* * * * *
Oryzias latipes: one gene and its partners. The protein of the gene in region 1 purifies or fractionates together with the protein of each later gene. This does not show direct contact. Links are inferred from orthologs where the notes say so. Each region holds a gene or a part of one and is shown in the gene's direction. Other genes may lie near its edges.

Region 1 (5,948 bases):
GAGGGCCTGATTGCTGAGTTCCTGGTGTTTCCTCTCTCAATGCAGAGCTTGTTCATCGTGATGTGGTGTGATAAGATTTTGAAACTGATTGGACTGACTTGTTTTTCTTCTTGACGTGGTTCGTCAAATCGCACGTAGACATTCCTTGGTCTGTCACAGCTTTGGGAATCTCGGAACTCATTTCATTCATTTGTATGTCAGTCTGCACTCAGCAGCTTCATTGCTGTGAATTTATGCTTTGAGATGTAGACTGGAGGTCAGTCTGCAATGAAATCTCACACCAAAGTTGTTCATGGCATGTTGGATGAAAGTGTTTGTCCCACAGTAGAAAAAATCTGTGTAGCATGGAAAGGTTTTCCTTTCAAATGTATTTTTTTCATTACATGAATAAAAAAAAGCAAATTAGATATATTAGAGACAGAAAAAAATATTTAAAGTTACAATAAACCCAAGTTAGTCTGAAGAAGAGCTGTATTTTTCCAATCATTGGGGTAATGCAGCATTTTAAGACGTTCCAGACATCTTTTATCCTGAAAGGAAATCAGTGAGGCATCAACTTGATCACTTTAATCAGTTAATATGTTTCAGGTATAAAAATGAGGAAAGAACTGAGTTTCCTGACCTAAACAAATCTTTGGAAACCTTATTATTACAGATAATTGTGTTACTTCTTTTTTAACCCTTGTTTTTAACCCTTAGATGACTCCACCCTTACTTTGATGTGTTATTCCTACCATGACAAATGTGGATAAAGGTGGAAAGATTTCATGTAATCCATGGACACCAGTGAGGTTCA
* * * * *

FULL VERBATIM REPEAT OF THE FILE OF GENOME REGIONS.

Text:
Oryzias latipes: one gene and its partners. The protein of the gene in region 1 purifies or fractionates together with the protein of each later gene. This does not show direct contact. Links are inferred from orthologs where the notes say so. Each region holds a gene or a part of one and is shown in the gene's direction. Other genes may lie near its edges.

Region 1 (5,948 bases):
GAGGGCCTGATTGCTGAGTTCCTGGTGTTTCCTCTCTCAATGCAGAGCTTGTTCATCGTGATGTGGTGTGATAAGATTTTGAAACTGATTGGACTGACTTGTTTTTCTTCTTGACGTGGTTCGTCAAATCGCACGTAGACATTCCTTGGTCTGTCACAGCTTTGGGAATCTCGGAACTCATTTCATTCATTTGTATGTCAGTCTGCACTCAGCAGCTTCATTGCTGTGAATTTATGCTTTGAGATGTAGACTGGAGGTCAGTCTGCAATGAAATCTCACACCAAAGTTGTTCATGGCATGTTGGATGAAAGTGTTTGTCCCACAGTAGAAAAAATCTGTGTAGCATGGAAAGGTTTTCCTTTCAAATGTATTTTTTTCATTACATGAATAAAAAAAAGCAAATTAGATATATTAGAGACAGAAAAAAATATTTAAAGTTACAATAAACCCAAGTTAGTCTGAAGAAGAGCTGTATTTTTCCAATCATTGGGGTAATGCAGCATTTTAAGACGTTCCAGACATCTTTTATCCTGAAAGGAAATCAGTGAGGCATCAACTTGATCACTTTAATCAGTTAATATGTTTCAGGTATAAAAATGAGGAAAGAACTGAGTTTCCTGACCTAAACAAATCTTTGGAAACCTTATTATTACAGATAATTGTGTTACTTCTTTTTTAACCCTTGTTTTTAACCCTTAGATGACTCCACCCTTACTTTGATGTGTTATTCCTACCATGACAAATGTGGATAAAGGTGGAAAGATTTCATGTAATCCATGGACACCAGTGAGGTTCA